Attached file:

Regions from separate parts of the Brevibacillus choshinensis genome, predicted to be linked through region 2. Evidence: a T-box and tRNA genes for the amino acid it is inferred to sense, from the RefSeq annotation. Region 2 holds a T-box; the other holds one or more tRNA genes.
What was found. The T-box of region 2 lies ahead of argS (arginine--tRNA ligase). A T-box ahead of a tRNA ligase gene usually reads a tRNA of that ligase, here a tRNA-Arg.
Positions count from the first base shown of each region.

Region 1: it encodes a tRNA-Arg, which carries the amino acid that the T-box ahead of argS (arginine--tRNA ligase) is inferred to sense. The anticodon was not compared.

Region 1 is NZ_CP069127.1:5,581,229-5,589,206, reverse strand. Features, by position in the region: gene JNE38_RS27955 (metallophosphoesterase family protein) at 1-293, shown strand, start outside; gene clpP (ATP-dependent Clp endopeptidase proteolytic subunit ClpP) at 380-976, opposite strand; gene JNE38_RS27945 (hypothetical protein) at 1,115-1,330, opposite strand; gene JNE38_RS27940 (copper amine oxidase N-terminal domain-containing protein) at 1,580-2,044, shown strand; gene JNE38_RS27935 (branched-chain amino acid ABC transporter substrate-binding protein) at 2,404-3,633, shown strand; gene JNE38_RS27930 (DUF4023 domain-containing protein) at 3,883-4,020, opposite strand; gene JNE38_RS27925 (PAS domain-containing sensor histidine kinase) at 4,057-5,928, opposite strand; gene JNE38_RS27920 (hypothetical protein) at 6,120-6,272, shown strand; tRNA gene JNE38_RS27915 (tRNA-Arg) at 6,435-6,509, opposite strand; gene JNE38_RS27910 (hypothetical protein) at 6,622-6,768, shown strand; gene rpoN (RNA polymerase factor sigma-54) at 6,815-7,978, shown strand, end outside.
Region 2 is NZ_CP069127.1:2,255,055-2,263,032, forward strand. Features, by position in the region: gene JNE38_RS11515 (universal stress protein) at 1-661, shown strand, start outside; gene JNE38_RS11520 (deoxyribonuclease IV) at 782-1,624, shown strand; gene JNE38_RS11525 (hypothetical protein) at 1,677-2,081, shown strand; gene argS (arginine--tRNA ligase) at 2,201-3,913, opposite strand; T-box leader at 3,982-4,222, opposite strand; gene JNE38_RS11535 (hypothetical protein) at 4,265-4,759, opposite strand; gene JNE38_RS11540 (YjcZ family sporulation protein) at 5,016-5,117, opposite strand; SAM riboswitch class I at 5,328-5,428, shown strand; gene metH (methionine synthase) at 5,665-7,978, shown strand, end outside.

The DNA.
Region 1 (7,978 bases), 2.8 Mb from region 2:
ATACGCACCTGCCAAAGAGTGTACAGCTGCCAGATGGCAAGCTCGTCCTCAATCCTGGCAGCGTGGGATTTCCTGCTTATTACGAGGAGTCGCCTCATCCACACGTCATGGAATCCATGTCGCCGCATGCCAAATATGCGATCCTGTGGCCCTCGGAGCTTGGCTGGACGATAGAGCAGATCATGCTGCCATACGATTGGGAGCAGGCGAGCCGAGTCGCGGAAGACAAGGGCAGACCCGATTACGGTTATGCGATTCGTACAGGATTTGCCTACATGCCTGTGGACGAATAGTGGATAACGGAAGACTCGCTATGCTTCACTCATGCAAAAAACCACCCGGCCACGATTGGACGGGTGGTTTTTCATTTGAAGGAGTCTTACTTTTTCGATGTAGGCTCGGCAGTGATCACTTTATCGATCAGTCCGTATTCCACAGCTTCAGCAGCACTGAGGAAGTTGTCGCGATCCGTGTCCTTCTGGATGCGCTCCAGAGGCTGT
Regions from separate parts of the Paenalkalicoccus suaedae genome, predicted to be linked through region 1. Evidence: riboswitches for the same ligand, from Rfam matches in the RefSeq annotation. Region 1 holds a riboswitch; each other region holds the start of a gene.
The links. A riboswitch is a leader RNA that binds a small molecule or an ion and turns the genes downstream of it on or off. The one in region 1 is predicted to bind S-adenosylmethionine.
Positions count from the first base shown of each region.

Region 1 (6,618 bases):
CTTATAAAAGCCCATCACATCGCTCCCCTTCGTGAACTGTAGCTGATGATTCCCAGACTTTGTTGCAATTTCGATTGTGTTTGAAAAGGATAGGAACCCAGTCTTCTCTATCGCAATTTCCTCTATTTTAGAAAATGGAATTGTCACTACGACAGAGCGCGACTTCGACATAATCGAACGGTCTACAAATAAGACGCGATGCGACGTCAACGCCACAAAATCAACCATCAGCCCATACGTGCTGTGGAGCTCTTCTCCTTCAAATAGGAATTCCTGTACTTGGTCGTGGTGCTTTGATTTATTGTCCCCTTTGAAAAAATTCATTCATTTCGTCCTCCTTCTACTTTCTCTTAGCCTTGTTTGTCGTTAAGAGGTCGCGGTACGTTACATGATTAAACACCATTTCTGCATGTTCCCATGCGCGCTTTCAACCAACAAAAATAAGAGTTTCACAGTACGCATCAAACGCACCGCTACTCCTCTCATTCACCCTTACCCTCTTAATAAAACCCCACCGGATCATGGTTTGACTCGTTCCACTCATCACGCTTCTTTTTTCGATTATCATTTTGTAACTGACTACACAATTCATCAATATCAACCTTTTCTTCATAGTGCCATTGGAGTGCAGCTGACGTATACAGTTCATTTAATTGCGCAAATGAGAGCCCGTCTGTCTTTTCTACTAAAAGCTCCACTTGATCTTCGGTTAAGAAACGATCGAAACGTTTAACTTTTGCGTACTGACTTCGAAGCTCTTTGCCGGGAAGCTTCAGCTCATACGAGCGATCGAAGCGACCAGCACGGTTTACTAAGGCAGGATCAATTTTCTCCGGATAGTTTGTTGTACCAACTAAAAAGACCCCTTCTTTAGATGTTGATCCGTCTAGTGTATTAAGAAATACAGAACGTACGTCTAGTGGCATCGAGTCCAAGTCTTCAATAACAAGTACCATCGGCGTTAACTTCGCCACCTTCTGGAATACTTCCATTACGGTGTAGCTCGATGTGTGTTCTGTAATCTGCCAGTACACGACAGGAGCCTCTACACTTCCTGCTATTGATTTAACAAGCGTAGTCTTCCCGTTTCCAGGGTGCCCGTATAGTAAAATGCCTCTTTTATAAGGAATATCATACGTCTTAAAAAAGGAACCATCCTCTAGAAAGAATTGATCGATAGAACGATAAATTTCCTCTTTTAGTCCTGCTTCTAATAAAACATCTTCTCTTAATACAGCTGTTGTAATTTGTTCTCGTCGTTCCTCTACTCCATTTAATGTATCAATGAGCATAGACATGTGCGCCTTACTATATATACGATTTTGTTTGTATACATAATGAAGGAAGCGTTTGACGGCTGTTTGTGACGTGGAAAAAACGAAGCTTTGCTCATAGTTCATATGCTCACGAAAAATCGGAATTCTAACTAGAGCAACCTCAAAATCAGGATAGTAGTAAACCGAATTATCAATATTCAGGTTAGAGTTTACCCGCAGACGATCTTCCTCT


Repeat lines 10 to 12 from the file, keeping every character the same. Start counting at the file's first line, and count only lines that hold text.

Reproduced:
Regions from separate parts of the Paenalkalicoccus suaedae genome, predicted to be linked through region 1. Evidence: riboswitches for the same ligand, from Rfam matches in the RefSeq annotation. Region 1 holds a riboswitch; each other region holds the start of a gene.
The links. A riboswitch is a leader RNA that binds a small molecule or an ion and turns the genes downstream of it on or off. The one in region 1 is predicted to bind S-adenosylmethionine.
Positions count from the first base shown of each region.